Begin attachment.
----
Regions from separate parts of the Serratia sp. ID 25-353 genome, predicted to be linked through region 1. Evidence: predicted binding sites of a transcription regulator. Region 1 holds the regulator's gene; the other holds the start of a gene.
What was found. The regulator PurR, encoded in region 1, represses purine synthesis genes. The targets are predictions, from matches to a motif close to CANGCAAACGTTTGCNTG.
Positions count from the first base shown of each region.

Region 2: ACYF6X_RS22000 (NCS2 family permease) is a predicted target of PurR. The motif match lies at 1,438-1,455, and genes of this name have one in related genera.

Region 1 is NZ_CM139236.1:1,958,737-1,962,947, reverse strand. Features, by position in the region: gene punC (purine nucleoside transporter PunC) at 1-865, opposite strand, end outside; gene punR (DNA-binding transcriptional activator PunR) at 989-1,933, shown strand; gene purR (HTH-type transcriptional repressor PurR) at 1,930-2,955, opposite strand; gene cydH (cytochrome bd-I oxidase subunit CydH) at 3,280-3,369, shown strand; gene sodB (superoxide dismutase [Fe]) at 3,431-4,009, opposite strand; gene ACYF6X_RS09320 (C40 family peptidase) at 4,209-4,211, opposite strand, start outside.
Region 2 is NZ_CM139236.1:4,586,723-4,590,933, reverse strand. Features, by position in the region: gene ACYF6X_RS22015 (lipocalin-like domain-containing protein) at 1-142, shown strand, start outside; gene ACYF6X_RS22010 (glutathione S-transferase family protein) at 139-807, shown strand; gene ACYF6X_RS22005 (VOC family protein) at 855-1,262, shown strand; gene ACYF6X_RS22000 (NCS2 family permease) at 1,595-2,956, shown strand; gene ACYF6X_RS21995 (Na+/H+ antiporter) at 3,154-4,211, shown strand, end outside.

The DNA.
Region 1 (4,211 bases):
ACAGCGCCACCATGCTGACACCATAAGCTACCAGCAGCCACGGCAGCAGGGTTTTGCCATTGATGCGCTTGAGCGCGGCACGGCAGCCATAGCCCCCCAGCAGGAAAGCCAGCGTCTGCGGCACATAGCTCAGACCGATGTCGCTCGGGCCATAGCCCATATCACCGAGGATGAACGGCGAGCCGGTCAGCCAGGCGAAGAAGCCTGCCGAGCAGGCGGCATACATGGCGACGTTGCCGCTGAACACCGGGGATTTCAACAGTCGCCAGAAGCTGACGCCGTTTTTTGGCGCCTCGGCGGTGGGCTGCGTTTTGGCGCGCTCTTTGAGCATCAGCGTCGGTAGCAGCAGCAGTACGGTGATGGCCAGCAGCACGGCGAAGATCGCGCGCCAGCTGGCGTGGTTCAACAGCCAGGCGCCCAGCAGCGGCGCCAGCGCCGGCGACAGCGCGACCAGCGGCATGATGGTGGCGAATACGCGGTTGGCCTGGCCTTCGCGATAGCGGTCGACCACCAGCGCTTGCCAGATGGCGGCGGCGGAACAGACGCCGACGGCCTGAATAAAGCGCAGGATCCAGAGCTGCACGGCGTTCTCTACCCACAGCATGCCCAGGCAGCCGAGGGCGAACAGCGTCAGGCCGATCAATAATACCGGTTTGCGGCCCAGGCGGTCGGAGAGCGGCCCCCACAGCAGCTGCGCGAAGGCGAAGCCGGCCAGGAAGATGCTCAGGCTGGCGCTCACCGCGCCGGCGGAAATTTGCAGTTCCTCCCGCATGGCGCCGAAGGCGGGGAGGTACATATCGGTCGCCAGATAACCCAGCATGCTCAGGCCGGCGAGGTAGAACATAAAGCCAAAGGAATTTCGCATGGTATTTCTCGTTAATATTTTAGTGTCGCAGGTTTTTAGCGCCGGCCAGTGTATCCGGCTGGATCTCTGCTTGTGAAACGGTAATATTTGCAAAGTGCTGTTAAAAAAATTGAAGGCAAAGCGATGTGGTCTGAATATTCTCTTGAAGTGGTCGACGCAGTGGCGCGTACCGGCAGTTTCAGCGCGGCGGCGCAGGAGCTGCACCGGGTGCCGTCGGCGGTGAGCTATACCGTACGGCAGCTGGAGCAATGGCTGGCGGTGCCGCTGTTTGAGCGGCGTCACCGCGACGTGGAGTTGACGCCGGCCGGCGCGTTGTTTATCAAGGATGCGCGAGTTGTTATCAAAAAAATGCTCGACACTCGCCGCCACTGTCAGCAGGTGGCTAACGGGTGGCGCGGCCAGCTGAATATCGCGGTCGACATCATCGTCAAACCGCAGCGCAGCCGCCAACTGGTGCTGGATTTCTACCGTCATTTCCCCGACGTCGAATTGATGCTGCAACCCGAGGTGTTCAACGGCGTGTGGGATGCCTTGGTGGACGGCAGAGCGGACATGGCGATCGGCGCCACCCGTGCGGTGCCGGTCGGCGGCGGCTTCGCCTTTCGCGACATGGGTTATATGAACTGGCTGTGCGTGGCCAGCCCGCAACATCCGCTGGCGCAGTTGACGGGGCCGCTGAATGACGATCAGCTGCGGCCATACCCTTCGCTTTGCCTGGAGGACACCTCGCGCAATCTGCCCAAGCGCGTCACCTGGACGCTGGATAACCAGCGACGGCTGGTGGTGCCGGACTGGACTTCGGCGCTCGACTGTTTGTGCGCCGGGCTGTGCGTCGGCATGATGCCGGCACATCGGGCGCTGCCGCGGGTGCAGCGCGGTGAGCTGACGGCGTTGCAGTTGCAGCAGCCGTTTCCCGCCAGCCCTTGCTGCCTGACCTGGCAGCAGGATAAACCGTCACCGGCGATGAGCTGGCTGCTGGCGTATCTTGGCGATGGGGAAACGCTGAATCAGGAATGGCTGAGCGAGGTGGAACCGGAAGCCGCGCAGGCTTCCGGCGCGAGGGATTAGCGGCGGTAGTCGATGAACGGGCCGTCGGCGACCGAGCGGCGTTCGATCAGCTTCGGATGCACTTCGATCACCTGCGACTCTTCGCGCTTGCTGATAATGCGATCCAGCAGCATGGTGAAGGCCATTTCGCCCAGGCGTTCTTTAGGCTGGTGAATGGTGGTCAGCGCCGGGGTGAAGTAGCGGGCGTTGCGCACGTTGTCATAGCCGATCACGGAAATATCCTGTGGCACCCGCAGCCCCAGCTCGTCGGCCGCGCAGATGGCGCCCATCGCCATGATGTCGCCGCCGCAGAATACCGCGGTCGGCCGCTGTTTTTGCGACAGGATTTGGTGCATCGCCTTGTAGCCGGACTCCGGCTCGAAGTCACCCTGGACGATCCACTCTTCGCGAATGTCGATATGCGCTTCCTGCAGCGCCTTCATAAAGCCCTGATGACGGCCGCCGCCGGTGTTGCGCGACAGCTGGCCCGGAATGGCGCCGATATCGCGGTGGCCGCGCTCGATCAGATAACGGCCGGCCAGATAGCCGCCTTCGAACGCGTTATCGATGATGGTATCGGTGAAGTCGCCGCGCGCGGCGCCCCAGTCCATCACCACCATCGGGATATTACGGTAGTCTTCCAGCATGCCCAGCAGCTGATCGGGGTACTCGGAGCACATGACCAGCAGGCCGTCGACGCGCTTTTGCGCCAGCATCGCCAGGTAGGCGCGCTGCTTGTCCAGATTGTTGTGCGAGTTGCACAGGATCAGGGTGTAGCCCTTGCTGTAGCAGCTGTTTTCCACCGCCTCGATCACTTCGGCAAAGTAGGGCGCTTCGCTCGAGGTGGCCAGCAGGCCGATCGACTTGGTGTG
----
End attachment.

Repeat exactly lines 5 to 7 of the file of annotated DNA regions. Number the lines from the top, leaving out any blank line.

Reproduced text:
Region 1 is NZ_CM139236.1:1,958,737-1,962,947, reverse strand. Features, by position in the region: gene punC (purine nucleoside transporter PunC) at 1-865, opposite strand, end outside; gene punR (DNA-binding transcriptional activator PunR) at 989-1,933, shown strand; gene purR (HTH-type transcriptional repressor PurR) at 1,930-2,955, opposite strand; gene cydH (cytochrome bd-I oxidase subunit CydH) at 3,280-3,369, shown strand; gene sodB (superoxide dismutase [Fe]) at 3,431-4,009, opposite strand; gene ACYF6X_RS09320 (C40 family peptidase) at 4,209-4,211, opposite strand, start outside.
Region 2 is NZ_CM139236.1:4,586,723-4,590,933, reverse strand. Features, by position in the region: gene ACYF6X_RS22015 (lipocalin-like domain-containing protein) at 1-142, shown strand, start outside; gene ACYF6X_RS22010 (glutathione S-transferase family protein) at 139-807, shown strand; gene ACYF6X_RS22005 (VOC family protein) at 855-1,262, shown strand; gene ACYF6X_RS22000 (NCS2 family permease) at 1,595-2,956, shown strand; gene ACYF6X_RS21995 (Na+/H+ antiporter) at 3,154-4,211, shown strand, end outside.

The DNA.